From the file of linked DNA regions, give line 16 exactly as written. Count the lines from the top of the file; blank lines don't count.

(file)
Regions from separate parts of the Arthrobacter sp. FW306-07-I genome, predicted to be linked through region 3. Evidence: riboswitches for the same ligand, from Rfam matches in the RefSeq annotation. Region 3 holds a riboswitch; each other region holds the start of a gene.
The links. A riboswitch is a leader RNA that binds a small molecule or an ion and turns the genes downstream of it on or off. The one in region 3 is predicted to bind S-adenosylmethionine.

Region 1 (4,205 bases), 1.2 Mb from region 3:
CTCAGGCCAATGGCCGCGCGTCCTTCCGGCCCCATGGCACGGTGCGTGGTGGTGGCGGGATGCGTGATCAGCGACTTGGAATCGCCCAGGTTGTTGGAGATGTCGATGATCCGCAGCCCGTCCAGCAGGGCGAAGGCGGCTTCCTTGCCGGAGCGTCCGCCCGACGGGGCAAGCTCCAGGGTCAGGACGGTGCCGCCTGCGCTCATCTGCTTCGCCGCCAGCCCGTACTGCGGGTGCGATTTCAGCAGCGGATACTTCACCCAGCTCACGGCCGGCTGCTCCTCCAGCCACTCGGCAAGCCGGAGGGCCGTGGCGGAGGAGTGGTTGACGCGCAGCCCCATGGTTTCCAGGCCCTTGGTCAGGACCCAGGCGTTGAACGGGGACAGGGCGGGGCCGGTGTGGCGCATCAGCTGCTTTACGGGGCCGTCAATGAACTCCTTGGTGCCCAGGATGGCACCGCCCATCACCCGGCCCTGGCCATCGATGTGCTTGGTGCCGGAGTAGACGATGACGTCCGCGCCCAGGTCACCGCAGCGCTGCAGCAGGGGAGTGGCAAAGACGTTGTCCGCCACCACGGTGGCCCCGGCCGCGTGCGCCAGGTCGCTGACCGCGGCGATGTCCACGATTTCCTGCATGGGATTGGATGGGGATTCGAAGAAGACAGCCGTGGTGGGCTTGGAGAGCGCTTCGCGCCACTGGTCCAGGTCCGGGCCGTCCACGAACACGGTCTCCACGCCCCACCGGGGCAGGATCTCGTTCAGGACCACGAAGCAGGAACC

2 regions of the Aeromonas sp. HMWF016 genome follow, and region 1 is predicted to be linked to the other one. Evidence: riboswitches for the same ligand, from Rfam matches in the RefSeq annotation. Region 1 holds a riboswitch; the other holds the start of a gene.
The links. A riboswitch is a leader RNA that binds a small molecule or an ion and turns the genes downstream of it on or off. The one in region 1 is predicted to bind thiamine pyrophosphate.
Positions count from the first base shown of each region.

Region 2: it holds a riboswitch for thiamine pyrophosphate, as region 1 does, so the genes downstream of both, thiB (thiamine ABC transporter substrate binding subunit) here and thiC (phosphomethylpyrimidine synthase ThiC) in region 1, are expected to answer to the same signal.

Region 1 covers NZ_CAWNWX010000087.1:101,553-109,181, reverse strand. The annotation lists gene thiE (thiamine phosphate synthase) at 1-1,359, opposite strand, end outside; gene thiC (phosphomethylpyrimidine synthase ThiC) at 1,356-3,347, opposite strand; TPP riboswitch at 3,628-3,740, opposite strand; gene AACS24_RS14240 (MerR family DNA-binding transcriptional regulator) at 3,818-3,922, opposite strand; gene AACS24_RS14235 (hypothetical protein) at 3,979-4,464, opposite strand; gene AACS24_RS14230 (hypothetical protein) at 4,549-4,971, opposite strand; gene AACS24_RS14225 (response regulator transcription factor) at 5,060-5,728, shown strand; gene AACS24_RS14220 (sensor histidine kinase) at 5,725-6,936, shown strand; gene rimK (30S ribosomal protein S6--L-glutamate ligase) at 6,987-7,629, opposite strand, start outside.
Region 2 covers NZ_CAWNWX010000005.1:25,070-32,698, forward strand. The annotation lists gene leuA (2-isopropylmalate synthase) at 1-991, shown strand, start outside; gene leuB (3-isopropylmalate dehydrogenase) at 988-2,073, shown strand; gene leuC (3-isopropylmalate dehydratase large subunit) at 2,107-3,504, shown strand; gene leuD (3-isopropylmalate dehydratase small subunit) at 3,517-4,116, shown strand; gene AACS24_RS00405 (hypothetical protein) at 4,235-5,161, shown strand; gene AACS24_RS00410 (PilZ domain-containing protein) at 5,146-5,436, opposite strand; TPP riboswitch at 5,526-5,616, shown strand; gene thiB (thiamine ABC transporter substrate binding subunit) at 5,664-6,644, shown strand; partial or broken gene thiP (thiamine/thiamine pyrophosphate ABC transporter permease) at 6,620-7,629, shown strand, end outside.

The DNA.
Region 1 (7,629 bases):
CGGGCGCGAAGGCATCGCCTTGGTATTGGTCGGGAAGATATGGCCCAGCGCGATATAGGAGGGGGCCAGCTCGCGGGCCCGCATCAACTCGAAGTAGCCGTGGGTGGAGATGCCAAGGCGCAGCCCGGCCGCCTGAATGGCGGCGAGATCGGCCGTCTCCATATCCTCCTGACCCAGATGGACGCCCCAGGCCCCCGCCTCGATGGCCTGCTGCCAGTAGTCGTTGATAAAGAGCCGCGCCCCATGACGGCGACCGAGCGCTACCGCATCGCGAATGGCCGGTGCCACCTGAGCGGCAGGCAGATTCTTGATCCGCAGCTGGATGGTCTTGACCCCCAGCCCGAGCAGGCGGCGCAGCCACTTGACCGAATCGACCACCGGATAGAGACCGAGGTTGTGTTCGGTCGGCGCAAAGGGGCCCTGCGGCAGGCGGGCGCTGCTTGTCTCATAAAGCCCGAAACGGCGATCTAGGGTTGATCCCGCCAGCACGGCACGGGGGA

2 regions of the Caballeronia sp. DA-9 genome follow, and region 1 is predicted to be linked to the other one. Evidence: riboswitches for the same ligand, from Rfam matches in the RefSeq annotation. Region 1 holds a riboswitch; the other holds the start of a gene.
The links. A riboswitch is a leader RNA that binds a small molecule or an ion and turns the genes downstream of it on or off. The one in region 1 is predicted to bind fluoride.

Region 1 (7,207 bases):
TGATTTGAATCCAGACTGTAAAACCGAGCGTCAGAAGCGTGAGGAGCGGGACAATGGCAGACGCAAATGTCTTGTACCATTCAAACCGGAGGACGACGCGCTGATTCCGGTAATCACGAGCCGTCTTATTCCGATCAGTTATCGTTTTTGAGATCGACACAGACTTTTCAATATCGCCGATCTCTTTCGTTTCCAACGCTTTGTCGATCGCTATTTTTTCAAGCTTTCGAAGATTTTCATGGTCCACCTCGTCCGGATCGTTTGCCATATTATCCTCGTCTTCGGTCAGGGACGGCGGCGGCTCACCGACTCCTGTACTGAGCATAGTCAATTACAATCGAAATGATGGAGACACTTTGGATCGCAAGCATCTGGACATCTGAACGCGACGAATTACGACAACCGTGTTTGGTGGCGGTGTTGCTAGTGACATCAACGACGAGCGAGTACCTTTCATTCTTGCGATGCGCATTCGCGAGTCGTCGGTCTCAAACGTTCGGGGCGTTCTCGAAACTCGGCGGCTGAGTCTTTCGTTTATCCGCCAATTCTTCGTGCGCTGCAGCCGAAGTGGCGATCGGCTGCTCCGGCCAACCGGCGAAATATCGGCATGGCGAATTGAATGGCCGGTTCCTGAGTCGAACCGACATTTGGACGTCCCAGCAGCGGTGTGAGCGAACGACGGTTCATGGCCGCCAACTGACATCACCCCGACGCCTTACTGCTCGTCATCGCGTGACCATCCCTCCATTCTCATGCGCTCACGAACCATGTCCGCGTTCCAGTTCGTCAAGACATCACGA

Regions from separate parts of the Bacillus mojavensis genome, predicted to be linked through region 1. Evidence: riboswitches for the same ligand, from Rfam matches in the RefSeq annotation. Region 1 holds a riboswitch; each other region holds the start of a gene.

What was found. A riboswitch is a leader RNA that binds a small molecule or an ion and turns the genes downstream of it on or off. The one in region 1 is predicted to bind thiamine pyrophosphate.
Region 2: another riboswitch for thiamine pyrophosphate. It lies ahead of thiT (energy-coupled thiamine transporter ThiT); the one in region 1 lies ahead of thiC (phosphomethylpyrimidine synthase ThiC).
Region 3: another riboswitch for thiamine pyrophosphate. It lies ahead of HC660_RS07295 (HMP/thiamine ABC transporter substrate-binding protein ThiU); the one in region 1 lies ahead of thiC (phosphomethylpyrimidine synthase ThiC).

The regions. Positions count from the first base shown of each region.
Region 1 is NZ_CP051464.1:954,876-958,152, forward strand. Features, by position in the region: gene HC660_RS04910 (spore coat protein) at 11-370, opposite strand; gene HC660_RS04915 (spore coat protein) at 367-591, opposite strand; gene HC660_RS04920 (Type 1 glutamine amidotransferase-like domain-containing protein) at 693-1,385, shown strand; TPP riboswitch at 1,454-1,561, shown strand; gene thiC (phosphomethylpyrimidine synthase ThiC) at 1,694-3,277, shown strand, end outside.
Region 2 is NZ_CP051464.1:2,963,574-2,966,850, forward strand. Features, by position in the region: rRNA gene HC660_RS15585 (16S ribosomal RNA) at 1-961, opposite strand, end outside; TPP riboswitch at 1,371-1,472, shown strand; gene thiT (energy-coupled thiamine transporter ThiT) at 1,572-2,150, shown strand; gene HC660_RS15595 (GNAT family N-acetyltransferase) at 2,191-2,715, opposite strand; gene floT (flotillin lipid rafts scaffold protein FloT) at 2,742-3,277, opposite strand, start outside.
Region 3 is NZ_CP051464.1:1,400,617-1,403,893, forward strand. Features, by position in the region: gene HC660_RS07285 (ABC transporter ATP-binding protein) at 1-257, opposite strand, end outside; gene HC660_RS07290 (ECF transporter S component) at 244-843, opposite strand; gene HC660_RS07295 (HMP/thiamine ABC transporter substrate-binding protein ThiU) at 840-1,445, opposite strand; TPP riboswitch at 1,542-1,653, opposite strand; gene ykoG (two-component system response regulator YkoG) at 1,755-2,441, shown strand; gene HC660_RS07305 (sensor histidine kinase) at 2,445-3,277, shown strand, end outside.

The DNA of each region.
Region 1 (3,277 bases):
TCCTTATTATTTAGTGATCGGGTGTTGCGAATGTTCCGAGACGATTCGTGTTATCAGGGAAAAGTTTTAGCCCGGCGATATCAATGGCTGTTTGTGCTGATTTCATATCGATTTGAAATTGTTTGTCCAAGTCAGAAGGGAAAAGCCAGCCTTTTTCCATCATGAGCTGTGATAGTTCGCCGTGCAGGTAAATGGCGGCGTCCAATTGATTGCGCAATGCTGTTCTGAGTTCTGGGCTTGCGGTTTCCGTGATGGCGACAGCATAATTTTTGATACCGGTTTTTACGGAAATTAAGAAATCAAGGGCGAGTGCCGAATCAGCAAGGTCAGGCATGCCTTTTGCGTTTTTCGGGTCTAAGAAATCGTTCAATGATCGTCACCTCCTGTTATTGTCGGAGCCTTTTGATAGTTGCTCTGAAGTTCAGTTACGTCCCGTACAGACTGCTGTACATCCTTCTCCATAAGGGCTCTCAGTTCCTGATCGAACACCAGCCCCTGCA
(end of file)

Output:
Region 1 (7,207 bases):